Fair - Noticeably less brilliant. Still can be a quality diamond.

Poor - Most light lost from the sides or bottom of stone.



Color is generally considered the second most important consideration after cut when selecting a diamond. In reality, diamonds are actually rated by an absence of color. Think of a diamond as a drop of pure water, those of the highest grade – and higher value – have no hue and are chemically pure and structurally perfect. Diamonds on the other end of the spectrum have a distinct yellow look; however most stones fall somewhere in the middle and feature very subtle variation.

Diamond color is graded on a D (colorless) to Z scale. Only 1% of diamonds can be considered truly colorless, D stones. Stones graded J or better are considered colorless or near-colorless with color that is usually undetectable to the naked eye.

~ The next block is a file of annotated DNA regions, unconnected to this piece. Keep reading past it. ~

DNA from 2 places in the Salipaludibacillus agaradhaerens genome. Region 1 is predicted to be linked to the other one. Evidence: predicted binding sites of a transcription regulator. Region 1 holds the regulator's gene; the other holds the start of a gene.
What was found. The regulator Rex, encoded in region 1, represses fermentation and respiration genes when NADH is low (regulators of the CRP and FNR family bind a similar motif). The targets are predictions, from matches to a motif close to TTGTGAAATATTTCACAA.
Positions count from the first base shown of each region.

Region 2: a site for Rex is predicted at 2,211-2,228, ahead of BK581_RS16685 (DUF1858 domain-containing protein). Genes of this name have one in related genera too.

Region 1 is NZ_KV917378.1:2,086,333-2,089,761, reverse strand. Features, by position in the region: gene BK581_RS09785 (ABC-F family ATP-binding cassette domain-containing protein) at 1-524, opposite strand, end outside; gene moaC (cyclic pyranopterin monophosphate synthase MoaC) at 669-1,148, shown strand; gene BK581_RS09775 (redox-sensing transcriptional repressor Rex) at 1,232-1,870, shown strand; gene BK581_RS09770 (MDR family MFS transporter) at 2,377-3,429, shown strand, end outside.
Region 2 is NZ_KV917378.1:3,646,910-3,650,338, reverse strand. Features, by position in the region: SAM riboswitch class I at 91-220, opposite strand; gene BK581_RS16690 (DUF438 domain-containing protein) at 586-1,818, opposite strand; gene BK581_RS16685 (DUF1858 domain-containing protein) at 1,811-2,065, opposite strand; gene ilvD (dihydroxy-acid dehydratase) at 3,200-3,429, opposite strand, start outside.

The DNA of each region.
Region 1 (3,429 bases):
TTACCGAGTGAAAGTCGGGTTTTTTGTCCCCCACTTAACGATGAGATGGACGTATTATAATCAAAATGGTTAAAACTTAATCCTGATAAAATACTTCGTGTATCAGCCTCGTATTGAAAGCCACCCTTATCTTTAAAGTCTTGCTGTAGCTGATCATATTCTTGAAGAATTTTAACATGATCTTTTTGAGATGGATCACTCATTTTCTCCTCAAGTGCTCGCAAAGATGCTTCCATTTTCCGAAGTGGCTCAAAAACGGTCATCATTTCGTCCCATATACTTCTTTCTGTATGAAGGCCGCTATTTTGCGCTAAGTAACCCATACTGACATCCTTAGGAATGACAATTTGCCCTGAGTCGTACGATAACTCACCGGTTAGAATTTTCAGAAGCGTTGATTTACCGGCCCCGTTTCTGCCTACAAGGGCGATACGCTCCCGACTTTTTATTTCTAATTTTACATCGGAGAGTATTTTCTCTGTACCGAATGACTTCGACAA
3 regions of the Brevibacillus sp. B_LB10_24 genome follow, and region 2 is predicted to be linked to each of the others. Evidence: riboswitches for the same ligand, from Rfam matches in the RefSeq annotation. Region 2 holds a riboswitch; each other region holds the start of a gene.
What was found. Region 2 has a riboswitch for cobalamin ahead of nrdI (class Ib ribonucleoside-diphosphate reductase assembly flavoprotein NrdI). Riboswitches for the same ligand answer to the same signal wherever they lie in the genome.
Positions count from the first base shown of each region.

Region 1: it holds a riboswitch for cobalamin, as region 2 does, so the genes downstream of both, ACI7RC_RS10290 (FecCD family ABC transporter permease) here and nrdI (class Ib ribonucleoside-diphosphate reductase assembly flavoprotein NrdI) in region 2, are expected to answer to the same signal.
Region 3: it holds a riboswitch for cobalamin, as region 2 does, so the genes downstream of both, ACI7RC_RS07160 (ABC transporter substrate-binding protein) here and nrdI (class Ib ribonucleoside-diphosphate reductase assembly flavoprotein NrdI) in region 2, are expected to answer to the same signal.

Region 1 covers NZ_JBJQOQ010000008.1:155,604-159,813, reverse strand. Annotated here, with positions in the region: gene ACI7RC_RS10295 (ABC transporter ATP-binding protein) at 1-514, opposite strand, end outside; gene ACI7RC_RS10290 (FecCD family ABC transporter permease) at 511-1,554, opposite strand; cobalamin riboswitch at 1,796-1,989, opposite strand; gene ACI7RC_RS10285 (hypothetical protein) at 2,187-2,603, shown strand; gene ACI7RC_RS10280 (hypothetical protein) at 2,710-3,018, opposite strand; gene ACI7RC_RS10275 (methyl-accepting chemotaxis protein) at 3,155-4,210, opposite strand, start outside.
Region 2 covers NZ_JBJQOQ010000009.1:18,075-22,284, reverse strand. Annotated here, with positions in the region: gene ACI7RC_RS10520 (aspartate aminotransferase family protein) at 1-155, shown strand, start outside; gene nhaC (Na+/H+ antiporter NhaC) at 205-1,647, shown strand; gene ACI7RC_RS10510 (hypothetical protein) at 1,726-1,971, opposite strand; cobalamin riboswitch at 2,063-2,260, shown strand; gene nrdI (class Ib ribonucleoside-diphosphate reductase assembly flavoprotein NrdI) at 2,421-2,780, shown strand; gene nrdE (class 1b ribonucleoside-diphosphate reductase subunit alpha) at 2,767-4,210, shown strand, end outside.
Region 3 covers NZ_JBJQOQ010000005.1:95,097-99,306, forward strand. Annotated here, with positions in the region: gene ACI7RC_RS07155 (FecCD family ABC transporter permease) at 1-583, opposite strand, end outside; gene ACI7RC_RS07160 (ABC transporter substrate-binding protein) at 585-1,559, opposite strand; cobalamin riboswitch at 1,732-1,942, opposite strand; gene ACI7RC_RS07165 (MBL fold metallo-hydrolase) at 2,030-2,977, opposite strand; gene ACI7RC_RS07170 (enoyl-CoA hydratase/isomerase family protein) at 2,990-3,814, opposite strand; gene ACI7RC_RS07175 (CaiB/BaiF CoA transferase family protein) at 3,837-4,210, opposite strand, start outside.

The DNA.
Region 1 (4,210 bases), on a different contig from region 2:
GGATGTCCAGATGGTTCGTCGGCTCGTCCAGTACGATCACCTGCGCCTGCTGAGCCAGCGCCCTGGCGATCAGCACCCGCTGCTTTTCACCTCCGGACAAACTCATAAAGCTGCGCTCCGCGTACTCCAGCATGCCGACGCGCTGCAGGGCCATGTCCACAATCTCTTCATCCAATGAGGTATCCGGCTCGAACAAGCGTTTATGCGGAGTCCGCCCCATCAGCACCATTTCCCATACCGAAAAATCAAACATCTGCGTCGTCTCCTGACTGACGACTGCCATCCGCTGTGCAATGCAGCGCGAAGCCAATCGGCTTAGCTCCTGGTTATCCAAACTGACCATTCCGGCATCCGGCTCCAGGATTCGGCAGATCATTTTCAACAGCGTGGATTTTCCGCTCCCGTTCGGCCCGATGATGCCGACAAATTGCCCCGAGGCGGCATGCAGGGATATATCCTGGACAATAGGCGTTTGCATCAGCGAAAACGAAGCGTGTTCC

D - Absolutely colorless: The highest color grade, extremely rare.

E - Colorless: Minute traces of color can be detected by an expert gemologist. A rare diamond.

F - Colorless: Slight color detected by a gemologist, but still a “colorless” grade. A high quality diamond.

G - H - Near colorless: Color noticeable when compared to diamonds of better grades. Offers excellent value.

I - J - Near colorless: An excellent value with slightly detectable warmth or tone.

K - M - Faint yellow.

N - Z - Very light to light yellow.



Clarity refers to the tiny, natural imperfections that occur in diamonds. Known as inclusions or blemishes these microscopic flaws result from the extreme heat and pressure that turn carbon to diamonds. Since most imperfections are small, they generally have little to no discernible affect on a diamond’s beauty to the naked eye.